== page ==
Dithering is a subject that raises a lot of questions for a lot of producers - and it was no different for me up until a few f years ago. If you don't burn the music to CD, you don't necessarily get into the situation of having to reduce the bit depth, so you don't have to deal with dithering.
The problem in the digital audio world: rounding errors
There is a problem with digital audio processing that is often overlooked: Rounding errors. In theory, digital audio processing is absolutely precise and lossless, but in practice there are limitations. These limitations are due to the nature of digital technology, which works with finite, non-continuous values.
The conversion of analog to digital signals and vice versa is a central element of music production. It involves converting the continuous analog signal into a finite number of discrete values, which is called quantization. You can learn more about the topic in my article about sample rate and bit depth.
Rounding errors occur when the exact information of the audio signal is reduced to a lower bit depth. This leads to quantization noise, an undesirable side effect that degrades sound quality.
These errors become especially audible when the bit depth is artificially reduced, for example from 24 to 16 bits, which is what happens during the mastering process when you want to burn your music on a CD.
More on the topic of mastering:
- What are LUFS and what are they for?
- Headroom: What is it? And why is it important?
- Remastering - what does that mean exactly?
The solution: Dithering Audio
The good news is that there is a solution to this problem: dithering. Dithering is a technique in which noise is intentionally added to the signal to minimize quantization errors. This sounds paradoxical at first, since you would normally want to avoid noise in music production. However, this controlled noise is extremely quiet and barely audible, and helps to mask unwanted artifacts and distortions caused by quantization.
Adding this noise creates random fluctuations in the signal that help smooth out harsh transitions and abrupt changes that can occur when the bit depth is reduced. The result is a smoother, more natural sound reproduction that is closer to the original recording and sounds much more natural to our ears.
Different Bit Rates
In the world of digital audio, there are different bit depths, the most common being 16, 24, or 32 bits. Each bit depth offers a different dynamic range and noise behavior. The higher the bit depth, the greater the dynamic range and the lower the quantization noise.
Quantization errors occur when the bit depth of an audio signal is reduced, because this reduces the number of available discrete values that can be used to represent the signal.
Each bit in a digital audio signal represents a "level" of volume. At a bit depth of 24 bits, there are more than 16 million possible volume levels. When the bit depth is reduced to 16 bits, only 65,536 levels are possible. This means that some of the original information in the 24-bit signal is lost.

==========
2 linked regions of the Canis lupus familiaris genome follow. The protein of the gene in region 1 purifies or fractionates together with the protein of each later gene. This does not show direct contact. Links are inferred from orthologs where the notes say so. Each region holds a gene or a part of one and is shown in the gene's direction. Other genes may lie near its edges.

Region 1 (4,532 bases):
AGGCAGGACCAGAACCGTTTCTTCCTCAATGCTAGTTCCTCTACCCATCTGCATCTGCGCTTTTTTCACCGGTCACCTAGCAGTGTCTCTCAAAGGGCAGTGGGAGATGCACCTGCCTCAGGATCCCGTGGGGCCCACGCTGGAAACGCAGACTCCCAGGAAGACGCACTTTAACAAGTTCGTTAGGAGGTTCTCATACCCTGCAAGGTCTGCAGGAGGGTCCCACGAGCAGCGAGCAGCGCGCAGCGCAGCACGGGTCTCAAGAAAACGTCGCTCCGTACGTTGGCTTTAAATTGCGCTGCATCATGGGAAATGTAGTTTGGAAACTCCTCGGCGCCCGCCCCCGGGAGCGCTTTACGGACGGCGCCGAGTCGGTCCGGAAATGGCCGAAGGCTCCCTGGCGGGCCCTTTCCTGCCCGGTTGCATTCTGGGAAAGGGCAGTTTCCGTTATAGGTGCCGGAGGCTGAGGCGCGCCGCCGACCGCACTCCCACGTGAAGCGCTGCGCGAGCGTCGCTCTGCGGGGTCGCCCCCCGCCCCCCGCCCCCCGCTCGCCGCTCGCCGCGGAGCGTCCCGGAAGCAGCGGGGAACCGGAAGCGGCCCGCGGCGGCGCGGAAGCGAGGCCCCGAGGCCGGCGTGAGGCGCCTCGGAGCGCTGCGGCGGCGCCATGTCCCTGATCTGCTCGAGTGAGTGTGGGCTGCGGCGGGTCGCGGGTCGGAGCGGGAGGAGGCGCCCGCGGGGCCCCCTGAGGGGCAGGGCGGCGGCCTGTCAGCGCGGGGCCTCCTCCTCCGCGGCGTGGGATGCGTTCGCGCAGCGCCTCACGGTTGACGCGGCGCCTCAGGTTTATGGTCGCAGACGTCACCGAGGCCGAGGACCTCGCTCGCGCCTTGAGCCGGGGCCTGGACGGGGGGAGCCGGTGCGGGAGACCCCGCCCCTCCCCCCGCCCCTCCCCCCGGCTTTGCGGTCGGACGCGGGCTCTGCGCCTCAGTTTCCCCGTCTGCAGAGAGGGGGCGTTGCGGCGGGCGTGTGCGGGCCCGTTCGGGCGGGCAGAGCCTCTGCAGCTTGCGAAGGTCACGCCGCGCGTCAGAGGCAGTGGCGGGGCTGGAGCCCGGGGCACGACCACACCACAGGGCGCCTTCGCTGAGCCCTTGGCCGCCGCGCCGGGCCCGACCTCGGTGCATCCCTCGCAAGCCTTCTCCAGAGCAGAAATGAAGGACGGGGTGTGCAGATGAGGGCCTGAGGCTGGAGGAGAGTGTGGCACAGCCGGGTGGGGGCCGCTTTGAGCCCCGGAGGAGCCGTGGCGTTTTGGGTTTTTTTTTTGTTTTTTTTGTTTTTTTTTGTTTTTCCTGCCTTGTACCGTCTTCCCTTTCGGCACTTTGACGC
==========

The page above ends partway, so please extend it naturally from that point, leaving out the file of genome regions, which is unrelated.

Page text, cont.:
This loss of information leads to quantization errors that must be covered by dithering.
Using dithering in the mastering stage
This technique should be used at the mastering stage when reducing the bit depth of an audio signal, for example, when reducing a 24-bit audio file to 16 bits for CD production. It is the final step in audio post-production and is performed before or during the export of a project.
A good dithering algorithm is able to shape and place the added noise so that it is below the threshold of human hearing. In this way, it can enhance the original signal without interfering with it or, in the best case, not being noticed at all.
There are several dithering algorithms, each using different methods of noise generation and distribution. Here are some of the three most common ones:
- Rectangular Dither: This is the simplest form of dithering. It adds a simple, uniform noise. This algorithm is the least effective at minimizing quantization errors, but is sometimes used in less critical applications.
- Triangular Dither: This algorithm adds a random, uniformly distributed noise. It is more complex than rectangular dithering and usually gives better results. Triangular dithering is the standard for many audio applications.
- Noise-Shaped Dither: This is the most advanced form of dithering. Here, noise is added, but at the same time an attempt is made to shift the noise to frequency ranges where the human ear is less sensitive. The result is even less noticeable dithering. There are several types of noise shaping, each using different noise shaping algorithms.
Using dithering: this is how you can do it
In all DAWs, dithering can be applied when exporting the audio signal. In Ableton Live, for example, the "Dither Options" setting is available.
This is only the case if a lower bit depth than in the project is selected during export. Here you can choose between different algorithms.
But there are plugins that do the dithering for you and give you a few more options - the best known of these is iZotope Maximizer, a limiter that is part of the Ozone suite and has a lot of options.
When should dithering not be used?
Dithering is not always necessary and may even be counterproductive in certain situations.
- For example, if you are already working at the desired bit depth and do not need to reduce it.
- If your music needs to be edited by someone else, such as another mastering engineer, you should not use dithering. This should be done by the last person to work on the song (usually the mastering engineer).
In any case, multiple applications of dithering should be avoided. Multiple applications, e.g. by remastering or converting files, can lead to an accumulation of noise and extremely degrade the sound quality. Therefore: Always be careful!